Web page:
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Inequality and Growth in Modern China$
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Guanghua Wan

Print publication date: 2008

Print ISBN-13: 9780199535194

Published to Oxford Scholarship Online: May 2008

DOI: 10.1093/acprof:oso/9780199535194.001.0001

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Forces Shaping China's Interprovincial Inequality

Forces Shaping China's Interprovincial Inequality

(p.79) 5 Forces Shaping China's Interprovincial Inequality
Inequality and Growth in Modern China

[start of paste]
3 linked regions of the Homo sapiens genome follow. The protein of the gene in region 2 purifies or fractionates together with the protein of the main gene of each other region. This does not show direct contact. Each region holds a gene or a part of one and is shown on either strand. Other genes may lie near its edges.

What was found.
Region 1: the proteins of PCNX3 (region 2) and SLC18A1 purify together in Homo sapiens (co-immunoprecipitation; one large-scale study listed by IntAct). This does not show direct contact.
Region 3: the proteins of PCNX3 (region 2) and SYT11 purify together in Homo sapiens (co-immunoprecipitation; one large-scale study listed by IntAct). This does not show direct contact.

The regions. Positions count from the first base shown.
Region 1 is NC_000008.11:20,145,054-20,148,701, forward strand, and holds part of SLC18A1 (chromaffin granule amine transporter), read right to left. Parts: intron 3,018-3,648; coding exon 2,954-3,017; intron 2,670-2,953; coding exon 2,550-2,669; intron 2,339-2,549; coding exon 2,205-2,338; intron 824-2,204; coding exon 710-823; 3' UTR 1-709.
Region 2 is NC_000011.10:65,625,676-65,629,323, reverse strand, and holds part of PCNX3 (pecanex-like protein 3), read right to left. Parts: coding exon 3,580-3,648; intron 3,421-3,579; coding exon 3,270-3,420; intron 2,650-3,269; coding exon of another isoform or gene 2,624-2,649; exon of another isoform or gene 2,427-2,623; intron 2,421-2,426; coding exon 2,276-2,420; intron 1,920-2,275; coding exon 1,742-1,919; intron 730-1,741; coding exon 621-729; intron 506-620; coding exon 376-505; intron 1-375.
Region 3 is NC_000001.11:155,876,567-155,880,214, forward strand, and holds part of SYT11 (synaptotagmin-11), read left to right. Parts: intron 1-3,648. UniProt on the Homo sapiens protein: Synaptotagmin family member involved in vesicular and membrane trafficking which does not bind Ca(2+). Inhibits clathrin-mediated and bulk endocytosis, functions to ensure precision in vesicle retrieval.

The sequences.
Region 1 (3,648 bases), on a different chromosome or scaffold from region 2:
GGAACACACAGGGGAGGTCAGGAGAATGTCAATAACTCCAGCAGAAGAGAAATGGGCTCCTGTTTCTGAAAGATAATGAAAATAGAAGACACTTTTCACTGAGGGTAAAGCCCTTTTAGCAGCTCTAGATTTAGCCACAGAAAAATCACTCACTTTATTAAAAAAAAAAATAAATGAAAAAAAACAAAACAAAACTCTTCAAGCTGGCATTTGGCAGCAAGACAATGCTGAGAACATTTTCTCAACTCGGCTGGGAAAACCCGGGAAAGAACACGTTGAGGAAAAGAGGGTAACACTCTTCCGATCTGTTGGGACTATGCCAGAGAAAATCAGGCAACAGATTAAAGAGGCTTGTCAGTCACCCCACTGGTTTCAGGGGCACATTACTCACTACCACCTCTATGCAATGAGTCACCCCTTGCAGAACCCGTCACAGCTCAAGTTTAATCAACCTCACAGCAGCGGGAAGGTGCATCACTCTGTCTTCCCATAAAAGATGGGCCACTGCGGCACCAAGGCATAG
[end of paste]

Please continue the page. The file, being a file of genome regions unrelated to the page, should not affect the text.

Kai‐yuen Tsui

Oxford University Press

This chapter explores the forces that shaped China's interprovincial inequality in the last five decades of communist rule. It proposes a framework under which a change in total inequality can be expressed as a sum of changes in spatial variations in the growth of total factor productivity (TFP) and in factor inputs. Applying this technique to China, it is found that the increase in regional inequality from the mid-1960s to the mid-1970s is mainly due to the contribution of TFP overwhelming that of physical capital. The opposite is true for the 1980s. The increase in the 1990s is mainly driven by the skewed distribution of investment in favour of the richer coastal provinces reinforced by the increasing contribution of TFP.

Keywords:   total factor productivity, inequality decomposition, factor inputs, coastal provinces

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